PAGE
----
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School district predicts $1.2M budget shortfall

Nine teaching and seven CUPE (Canadian Union of Public Employees) support staff positions could be eliminated to help the Mission school district balance its budget this year.

Also on the chopping block are almost two full-time equivalent (FTE) principal/vice principal positions, half an exempt staff position (such as administrative assistants or staff at the school board office) and the summer school program for this year.

The cuts would save Mission Public Schools (MPS) $1,512,600, and cover its anticipated shortfall of $1,242,100. MPS would be left with a $15,500 surplus after $255,000 is put towards its operating deficit, which currently sits at $505,193.

Mission school board chair Edie Heinrichs expects the operating deficit will be paid off in 2016.

“It’s not happening as fast as we wanted, but it was quite an inheritance for us.”

MPS began accumulating an operating deficit in 2004, explained Heinrichs.

The deficit increased year after year and reached more than $1.4 million in the 2011-2012 school year. The district worked with the provincial government to develop a repayment plan that same year when the new board was elected.

“In the time we’ve (current school board trustees) been in, we’ve never overspent what we received from the government, and didn’t add to the deficit,” said Heinrichs.

Instead, the board has been making substantial cuts and changes in order to pay back what is owed.

The majority of this year’s projected shortfall is a result of declining student enrolment ($411,000), CUPE contract increases ($170,000), and the cost of benefit increases, such as Medical Services Plan, to all staff ($155,000).

School district officials are predicting a reduction of 55 students in the school district next year. The district receives about $7,472 from the ministry of education for every student enrolled.

“It was expected,” said Heinrichs, who noted it is an improvement over the past few years when the decline has been closer to 100 students per year.

The salary increase to CUPE workers was negotiated by the government, who left absorbing the cost to individual school districts.

“Nobody on the board resented it (the negotiated CUPE contract) because they haven’t had a raise in so many years,” said Heinrichs. “What we didn’t appreciate is the government negotiated it, but didn’t back it up with any money.”

While the current board has been “doing a good job of retiring debt,” Mission Teachers’ Union (MTU) president Mark Bradshaw said laying off teachers will reduce the number of resources for students.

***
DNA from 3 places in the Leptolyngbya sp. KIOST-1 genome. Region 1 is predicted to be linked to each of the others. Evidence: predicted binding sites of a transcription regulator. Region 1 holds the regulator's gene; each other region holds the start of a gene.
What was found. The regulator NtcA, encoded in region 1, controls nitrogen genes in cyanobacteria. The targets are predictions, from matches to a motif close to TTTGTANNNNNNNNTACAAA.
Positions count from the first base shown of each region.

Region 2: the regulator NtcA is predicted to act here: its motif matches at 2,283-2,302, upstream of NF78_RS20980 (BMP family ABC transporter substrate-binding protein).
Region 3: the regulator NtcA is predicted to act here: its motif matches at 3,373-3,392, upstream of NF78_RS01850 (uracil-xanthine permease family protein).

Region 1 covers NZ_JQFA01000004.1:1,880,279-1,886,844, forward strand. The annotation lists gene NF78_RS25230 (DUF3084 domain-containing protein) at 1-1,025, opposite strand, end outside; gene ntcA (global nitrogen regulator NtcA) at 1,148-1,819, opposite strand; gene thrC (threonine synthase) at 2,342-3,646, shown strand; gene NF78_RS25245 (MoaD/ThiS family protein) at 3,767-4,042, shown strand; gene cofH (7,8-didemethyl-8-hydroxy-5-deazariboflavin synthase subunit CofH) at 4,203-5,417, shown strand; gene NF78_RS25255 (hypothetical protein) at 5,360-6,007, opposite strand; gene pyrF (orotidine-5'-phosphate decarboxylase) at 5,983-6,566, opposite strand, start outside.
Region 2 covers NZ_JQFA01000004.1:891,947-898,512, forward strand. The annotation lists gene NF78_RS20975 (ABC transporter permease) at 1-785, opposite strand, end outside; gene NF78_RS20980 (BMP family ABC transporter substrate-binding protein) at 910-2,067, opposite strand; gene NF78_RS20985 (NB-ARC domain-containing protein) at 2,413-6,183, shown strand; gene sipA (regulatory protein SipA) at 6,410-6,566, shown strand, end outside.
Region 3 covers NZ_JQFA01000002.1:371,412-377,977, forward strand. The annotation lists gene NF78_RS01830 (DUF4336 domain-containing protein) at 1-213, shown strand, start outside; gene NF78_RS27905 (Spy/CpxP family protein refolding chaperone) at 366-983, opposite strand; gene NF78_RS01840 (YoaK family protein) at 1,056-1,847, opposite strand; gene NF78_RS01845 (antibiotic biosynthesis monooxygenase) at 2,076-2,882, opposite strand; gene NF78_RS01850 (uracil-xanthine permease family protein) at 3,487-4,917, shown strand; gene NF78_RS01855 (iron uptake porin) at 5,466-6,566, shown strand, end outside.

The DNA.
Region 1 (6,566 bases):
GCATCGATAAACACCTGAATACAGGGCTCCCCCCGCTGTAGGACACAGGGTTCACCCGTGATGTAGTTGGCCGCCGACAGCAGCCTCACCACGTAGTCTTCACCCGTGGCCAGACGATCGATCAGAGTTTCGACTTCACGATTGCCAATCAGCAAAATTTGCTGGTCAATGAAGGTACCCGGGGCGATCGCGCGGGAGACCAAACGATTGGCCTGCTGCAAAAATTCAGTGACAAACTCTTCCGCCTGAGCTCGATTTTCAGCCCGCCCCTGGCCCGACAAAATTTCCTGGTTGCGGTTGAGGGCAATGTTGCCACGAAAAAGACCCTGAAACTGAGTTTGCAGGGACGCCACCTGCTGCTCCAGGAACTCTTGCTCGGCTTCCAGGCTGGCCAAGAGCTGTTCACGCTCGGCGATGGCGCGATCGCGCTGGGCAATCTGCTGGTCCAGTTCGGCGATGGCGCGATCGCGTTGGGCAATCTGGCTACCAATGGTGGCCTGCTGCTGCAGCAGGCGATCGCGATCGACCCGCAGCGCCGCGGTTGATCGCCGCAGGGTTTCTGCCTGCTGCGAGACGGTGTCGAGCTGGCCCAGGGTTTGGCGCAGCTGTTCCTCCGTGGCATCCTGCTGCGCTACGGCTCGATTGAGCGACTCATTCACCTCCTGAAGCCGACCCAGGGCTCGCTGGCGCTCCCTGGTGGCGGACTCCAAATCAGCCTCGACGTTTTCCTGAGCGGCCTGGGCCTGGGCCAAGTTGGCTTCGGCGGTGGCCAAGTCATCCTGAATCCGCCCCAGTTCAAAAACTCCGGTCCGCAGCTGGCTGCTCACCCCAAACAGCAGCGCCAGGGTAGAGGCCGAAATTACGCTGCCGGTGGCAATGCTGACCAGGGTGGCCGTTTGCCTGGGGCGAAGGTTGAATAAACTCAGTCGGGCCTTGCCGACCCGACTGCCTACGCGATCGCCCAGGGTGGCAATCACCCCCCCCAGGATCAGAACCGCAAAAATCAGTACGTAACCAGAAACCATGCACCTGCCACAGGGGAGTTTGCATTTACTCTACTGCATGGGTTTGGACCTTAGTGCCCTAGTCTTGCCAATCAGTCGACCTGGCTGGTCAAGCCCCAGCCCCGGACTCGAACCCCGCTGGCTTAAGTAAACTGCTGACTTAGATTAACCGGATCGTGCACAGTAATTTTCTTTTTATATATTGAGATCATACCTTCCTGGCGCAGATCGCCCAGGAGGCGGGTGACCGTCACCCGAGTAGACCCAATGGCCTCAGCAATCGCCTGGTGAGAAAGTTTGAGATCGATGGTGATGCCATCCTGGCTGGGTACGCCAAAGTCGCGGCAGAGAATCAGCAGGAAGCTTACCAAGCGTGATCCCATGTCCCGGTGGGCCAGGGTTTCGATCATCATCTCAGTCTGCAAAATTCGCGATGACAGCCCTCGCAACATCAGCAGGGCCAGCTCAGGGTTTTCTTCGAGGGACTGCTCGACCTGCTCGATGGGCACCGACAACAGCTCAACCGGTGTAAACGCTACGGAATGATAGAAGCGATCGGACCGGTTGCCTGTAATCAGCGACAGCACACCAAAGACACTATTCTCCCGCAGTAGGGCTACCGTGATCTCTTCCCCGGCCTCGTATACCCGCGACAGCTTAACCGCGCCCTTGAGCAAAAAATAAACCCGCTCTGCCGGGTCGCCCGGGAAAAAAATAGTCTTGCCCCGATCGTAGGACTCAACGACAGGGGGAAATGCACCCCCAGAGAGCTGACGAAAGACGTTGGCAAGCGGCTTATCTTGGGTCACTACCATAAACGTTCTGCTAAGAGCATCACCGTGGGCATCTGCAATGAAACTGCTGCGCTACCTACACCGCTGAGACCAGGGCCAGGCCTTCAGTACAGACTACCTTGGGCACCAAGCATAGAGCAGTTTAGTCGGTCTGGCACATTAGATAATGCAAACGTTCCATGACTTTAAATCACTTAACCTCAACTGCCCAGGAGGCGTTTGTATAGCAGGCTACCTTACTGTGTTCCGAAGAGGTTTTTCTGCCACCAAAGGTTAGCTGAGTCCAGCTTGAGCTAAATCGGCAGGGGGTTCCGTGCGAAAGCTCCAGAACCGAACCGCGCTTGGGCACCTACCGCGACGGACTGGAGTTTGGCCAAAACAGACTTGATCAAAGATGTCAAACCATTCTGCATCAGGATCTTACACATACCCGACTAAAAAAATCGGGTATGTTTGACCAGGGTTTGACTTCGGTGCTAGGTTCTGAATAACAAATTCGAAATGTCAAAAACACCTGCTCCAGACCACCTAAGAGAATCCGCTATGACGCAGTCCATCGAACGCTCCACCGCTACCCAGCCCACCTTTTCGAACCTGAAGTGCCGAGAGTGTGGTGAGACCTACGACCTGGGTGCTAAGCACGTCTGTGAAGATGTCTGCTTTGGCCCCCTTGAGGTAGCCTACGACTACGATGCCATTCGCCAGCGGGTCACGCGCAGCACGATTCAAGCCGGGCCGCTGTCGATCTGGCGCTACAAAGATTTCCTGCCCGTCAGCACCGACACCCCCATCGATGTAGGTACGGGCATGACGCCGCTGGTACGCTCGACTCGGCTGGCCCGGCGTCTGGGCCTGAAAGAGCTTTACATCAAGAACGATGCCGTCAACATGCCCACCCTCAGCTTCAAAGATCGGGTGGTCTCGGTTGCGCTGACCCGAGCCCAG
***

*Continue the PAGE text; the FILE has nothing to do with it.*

“Administration has been cut to the core bone,” explained Bradshaw. “Class sizes are up, and the number of special needs students in a classroom is up.”

The maximum number of students in a Grade 1-3 classroom is 24, and the maximum number of students in a Grade 4-12 classroom is 30, but there is no limit to the number of special needs students in a class, said Bradshaw.

“When class size was part of the collective agreement, the max number was three special needs students in a class.”

Bradshaw also pointed out only two or three teachers should be laid off as a result of having 55 less students in the district. Administrators will have to step in to do some of the teaching, he said.

Cancelling summer school will also take away opportunities for students to make up for lost courses, commented the MTU president. “It puts students in a position of not getting enough courses on time to graduate.”

Not running summer school would save the district $50,000. In the past, the summer program has been run out of Riverside College on Dewdney Trunk Road, but last year there were only five FTE students who registered, said Heinrichs, noting the high cost could not be justified.

Students who are serious about taking a class outside the regular school year can sign up with Summit Learning Centre (www.summitlearningcentre.ca), which offers courses online.

The budget has been presented to school district partners, such as the district parent advisory council and the unions, and will be presented to the public at a meeting on June 3 at the school board office (33046 Fourth Ave.) at 6:30 p.m. The budget is expected to be approved at the June 17 public board meeting at Fraserview Centre (32444 Seventh Ave.) beginning at 6:30 p.m.

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